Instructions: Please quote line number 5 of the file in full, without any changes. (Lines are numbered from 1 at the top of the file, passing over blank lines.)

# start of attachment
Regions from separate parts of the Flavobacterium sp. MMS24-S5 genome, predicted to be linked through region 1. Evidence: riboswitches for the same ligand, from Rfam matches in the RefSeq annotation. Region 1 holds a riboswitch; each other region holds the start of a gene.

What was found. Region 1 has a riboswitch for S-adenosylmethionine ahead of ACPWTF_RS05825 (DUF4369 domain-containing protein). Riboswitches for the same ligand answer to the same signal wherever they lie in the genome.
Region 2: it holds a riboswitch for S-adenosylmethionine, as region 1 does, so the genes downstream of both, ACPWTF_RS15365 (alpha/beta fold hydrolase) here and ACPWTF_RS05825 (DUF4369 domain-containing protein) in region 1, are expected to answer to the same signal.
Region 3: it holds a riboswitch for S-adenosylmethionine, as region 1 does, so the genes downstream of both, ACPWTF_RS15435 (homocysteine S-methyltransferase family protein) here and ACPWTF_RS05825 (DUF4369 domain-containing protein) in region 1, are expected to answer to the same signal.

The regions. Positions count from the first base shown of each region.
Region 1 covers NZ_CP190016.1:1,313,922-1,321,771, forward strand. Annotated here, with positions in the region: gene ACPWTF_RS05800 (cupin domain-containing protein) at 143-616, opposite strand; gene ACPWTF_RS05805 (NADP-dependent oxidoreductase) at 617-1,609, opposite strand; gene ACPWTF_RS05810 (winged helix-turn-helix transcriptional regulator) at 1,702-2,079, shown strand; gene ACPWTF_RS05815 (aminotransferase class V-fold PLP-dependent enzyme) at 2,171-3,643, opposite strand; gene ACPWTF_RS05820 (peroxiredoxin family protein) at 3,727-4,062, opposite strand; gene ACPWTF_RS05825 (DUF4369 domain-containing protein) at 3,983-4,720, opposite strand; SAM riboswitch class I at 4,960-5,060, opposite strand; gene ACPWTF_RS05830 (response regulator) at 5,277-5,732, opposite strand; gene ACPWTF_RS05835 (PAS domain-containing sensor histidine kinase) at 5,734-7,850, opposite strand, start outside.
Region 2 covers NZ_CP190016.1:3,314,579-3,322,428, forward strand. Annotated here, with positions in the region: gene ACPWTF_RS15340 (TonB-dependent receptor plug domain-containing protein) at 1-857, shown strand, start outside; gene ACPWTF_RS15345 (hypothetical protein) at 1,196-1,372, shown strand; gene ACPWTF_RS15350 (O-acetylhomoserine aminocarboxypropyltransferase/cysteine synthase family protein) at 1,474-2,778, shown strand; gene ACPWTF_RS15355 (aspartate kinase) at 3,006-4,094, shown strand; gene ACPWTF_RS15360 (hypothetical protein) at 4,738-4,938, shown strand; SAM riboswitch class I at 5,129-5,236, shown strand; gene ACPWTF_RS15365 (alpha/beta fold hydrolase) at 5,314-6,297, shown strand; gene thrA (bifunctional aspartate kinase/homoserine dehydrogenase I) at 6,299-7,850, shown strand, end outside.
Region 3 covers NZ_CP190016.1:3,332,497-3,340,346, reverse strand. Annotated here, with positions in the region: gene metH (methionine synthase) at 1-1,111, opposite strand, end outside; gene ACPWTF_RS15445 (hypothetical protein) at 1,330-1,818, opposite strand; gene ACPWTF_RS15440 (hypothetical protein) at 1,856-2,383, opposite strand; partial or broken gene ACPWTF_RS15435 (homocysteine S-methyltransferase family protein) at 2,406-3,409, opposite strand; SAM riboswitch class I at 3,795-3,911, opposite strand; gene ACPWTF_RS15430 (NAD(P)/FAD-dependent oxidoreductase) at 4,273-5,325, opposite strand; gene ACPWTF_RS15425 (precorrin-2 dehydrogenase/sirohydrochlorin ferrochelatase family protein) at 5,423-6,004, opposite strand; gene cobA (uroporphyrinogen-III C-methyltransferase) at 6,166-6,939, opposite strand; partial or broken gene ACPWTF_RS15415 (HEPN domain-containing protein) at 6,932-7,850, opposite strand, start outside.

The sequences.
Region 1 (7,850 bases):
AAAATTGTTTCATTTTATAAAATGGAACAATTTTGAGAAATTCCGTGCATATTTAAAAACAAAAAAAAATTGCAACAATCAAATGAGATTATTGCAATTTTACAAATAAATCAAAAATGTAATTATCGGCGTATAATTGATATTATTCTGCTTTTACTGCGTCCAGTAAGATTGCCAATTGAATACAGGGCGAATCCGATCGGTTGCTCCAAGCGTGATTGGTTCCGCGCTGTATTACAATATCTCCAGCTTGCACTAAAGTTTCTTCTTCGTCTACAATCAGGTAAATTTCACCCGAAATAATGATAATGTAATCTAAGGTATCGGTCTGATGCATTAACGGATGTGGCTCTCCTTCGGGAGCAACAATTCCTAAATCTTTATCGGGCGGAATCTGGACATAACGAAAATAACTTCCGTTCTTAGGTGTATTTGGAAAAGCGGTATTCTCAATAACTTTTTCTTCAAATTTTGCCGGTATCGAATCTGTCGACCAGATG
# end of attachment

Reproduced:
The regions. Positions count from the first base shown of each region.